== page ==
At least 10 rockets struck a military base in western Iraq housing U.S.-led coalition troops on Wednesday, March 3. The attack was reportedly in retaliation for missiles fired last week on the orders of President Joe Biden at a military base in Syria. It is not known at this stage if there were any casualties.
A dozen rockets hit the Ain al-Asad air base in Anbar Province at 7:20 a.m. Wednesday, said Operation Inherent Resolve spokesman Col. Wayne Marotto, who also added that Iraqi security forces are leading an investigation into the attack.
Initial report: 10 IDF rockets targeted an Iraqi military base, Al Asad Airbase, hosting Coalition troops, on March 03, 2021 at approx 7:20 a.m. (Iraqi time). Iraqi SF are leading the response & investigation. Further information will be released as it becomes available.
— OIR Spokesman Col. Wayne Marotto (@OIRSpox) March 3, 2021
Following the message published by Marotto, the Iraqi army issued a statement saying that the attack had not caused significant losses and that security forces had found the launching platform used for the missiles.
The attack may be in retaliation to the attack ordered by President Biden last week.
This was the first strike since the United States attacked targets of Iran-aligned militias along the Iraq-Syria border last week, stoking fears of a possible repeat of tit-for-tat attacks as in times past.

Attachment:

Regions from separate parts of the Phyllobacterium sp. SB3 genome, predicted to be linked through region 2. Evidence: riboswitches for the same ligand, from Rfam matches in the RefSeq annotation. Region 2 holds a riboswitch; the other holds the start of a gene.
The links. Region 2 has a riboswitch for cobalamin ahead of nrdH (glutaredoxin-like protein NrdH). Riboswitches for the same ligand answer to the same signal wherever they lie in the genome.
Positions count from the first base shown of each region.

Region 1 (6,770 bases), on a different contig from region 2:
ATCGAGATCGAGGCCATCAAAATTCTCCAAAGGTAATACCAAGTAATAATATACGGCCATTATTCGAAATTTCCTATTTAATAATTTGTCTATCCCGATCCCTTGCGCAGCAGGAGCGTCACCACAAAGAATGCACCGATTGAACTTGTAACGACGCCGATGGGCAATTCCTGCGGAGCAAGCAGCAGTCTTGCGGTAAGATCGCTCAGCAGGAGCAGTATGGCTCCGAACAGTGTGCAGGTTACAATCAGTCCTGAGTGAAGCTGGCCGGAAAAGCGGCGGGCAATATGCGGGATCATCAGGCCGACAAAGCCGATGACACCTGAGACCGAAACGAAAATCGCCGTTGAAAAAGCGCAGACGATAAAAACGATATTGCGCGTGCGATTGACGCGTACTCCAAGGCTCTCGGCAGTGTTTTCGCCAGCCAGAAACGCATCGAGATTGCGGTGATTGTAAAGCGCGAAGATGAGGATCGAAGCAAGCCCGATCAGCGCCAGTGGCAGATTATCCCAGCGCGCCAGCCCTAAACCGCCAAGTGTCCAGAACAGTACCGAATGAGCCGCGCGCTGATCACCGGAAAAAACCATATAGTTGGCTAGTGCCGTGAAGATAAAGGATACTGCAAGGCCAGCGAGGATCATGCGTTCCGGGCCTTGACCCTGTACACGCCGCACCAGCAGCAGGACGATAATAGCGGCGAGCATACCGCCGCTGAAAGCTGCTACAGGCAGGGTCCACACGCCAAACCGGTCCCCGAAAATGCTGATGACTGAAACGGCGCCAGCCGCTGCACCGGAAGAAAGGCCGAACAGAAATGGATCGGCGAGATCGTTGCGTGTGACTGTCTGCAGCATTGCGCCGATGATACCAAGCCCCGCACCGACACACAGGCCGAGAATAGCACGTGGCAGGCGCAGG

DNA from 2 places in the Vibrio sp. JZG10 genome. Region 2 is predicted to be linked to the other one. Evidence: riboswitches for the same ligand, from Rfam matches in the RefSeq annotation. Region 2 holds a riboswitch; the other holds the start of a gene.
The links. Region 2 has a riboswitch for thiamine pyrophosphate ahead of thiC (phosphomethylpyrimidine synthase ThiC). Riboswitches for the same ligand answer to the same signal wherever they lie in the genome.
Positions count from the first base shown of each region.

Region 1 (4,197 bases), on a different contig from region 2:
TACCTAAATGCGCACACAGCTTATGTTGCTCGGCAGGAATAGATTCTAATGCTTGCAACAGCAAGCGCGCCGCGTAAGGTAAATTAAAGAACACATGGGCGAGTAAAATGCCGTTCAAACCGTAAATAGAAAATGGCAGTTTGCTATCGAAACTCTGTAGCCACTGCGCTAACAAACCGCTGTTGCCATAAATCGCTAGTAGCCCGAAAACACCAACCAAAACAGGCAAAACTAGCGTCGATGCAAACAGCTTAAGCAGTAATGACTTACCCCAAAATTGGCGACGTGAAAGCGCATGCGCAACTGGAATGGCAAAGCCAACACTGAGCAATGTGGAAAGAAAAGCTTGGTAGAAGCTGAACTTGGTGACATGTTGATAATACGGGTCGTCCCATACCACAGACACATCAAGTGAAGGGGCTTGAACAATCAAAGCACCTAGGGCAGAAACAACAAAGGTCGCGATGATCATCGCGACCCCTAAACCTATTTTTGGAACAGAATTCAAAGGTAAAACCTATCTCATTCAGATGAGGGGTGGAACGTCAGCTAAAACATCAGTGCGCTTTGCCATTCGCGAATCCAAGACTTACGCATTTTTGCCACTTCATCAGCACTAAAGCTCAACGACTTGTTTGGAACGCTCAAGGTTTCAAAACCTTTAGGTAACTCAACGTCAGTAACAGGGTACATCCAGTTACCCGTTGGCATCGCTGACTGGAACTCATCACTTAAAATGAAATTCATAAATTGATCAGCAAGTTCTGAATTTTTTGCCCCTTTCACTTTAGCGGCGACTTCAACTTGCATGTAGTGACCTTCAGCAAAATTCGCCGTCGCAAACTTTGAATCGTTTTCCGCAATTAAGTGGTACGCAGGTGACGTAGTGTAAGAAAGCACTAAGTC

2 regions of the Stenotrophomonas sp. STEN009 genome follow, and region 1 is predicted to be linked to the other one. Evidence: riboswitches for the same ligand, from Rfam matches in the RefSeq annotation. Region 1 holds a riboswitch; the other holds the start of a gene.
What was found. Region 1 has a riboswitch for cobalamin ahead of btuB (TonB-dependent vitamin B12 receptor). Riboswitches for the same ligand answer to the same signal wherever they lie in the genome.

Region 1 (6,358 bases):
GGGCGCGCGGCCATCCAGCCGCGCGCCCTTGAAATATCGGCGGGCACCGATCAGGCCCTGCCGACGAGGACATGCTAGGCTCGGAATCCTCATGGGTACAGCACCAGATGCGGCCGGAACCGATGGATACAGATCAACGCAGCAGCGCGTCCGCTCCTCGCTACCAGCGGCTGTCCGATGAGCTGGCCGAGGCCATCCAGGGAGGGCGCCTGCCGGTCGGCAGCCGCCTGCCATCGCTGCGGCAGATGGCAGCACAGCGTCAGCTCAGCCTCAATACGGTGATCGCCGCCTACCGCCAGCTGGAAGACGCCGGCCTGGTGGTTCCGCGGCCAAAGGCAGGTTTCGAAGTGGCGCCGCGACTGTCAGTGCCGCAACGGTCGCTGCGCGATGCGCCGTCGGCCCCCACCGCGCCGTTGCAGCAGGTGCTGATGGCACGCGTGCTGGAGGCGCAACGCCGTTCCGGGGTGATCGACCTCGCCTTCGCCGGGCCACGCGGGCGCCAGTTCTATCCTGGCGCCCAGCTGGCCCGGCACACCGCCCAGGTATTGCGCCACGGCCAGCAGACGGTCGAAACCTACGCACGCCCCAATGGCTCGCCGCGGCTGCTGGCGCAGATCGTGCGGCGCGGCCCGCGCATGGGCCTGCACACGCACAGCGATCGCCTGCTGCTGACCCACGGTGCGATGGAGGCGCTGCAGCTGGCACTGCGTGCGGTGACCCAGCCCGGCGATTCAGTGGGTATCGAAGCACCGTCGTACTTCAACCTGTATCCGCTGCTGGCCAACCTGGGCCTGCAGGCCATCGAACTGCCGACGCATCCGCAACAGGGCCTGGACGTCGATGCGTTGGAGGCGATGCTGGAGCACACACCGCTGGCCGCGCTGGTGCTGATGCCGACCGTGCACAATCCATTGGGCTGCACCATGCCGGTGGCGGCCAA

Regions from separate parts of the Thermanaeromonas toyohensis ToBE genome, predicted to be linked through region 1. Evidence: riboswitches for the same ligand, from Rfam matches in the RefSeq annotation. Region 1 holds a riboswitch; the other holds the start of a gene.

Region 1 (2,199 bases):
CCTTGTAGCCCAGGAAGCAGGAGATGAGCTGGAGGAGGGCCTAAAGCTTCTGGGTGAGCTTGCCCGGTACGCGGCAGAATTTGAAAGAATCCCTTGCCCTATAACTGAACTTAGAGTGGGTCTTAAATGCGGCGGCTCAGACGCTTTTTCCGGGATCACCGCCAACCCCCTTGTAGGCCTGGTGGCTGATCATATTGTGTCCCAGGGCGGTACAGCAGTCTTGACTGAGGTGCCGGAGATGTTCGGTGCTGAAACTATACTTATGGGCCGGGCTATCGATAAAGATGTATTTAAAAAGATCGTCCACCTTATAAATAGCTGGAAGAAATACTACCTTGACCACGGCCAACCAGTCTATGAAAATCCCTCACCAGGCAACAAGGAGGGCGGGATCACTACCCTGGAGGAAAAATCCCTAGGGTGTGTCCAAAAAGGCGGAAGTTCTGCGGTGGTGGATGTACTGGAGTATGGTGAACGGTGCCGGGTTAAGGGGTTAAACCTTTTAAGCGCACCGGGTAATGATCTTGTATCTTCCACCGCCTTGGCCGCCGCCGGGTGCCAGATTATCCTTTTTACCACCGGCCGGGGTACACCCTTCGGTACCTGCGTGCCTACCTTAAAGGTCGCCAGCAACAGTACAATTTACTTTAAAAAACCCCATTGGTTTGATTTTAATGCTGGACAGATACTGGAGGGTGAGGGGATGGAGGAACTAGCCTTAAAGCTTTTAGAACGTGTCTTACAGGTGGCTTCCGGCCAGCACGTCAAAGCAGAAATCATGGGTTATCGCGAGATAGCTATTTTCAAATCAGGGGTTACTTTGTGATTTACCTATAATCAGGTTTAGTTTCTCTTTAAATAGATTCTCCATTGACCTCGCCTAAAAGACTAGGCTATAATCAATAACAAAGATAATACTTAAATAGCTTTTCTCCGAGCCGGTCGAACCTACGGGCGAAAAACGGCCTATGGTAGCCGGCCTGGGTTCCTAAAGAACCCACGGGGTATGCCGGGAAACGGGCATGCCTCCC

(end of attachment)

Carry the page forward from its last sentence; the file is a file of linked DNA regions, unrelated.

The U.S. attack was ordered by President Biden and provoked strong criticism from the international community, and the Pentagon attempted to clarify in an official statement that the attack was a “proportionate military response” taken after consultation with coalition partners.
The Iraqi base is the same one that suffered an attack last February in a bombing that left at least 100 soldiers with head injuries. Patriot missiles were installed at the base after that attack, Fox News reported.
The attack also coincides with the announcement of Pope Francis’s historic visit, scheduled for Friday of this week. The controversial announcement of the papal visit raised several alarms, considering that in Iraq, not so long ago, ISIS forces attempted to eliminate Christians and the conflicts left many wounds in society that have yet to be resolved.
“In every part of the country that Pope Francis will visit there are scars—scars of war, of loss, of trauma,” Mina Al-Oraibi, editor in chief of The National newspaper based in Abu Dhabi, wrote in her paper last week.
It was security fears that delayed the pope’s visit to Iraq for quite some time. After the recent attacks on the Iraqi military base, just two days before the pontiff’s arrival, the Vatican has not yet said whether plans for the controversial papal visit will change.